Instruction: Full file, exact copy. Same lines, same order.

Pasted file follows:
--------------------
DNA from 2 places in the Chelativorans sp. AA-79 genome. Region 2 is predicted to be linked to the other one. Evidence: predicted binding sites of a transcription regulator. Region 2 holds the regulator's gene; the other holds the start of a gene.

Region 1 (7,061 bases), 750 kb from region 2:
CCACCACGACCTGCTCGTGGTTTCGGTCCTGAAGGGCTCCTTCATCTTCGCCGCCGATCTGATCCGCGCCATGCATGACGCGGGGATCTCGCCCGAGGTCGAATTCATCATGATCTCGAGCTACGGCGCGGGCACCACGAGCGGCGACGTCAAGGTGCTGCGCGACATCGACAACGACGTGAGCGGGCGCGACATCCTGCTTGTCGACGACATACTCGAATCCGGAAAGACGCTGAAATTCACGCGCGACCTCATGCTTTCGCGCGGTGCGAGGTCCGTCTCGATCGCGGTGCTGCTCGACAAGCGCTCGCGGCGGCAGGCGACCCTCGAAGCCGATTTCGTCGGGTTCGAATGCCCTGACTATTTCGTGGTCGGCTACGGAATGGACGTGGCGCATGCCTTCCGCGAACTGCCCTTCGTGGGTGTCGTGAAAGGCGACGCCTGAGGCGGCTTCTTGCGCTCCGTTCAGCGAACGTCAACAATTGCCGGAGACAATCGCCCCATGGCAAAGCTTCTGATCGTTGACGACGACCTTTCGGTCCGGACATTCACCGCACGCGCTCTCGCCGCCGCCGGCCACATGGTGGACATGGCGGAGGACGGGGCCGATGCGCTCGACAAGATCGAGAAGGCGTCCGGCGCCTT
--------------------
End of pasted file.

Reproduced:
DNA from 2 places in the Chelativorans sp. AA-79 genome. Region 2 is predicted to be linked to the other one. Evidence: predicted binding sites of a transcription regulator. Region 2 holds the regulator's gene; the other holds the start of a gene.

Region 1 (7,061 bases), 750 kb from region 2:
CCACCACGACCTGCTCGTGGTTTCGGTCCTGAAGGGCTCCTTCATCTTCGCCGCCGATCTGATCCGCGCCATGCATGACGCGGGGATCTCGCCCGAGGTCGAATTCATCATGATCTCGAGCTACGGCGCGGGCACCACGAGCGGCGACGTCAAGGTGCTGCGCGACATCGACAACGACGTGAGCGGGCGCGACATCCTGCTTGTCGACGACATACTCGAATCCGGAAAGACGCTGAAATTCACGCGCGACCTCATGCTTTCGCGCGGTGCGAGGTCCGTCTCGATCGCGGTGCTGCTCGACAAGCGCTCGCGGCGGCAGGCGACCCTCGAAGCCGATTTCGTCGGGTTCGAATGCCCTGACTATTTCGTGGTCGGCTACGGAATGGACGTGGCGCATGCCTTCCGCGAACTGCCCTTCGTGGGTGTCGTGAAAGGCGACGCCTGAGGCGGCTTCTTGCGCTCCGTTCAGCGAACGTCAACAATTGCCGGAGACAATCGCCCCATGGCAAAGCTTCTGATCGTTGACGACGACCTTTCGGTCCGGACATTCACCGCACGCGCTCTCGCCGCCGCCGGCCACATGGTGGACATGGCGGAGGACGGGGCCGATGCGCTCGACAAGATCGAGAAGGCGTCCGGCGCCTT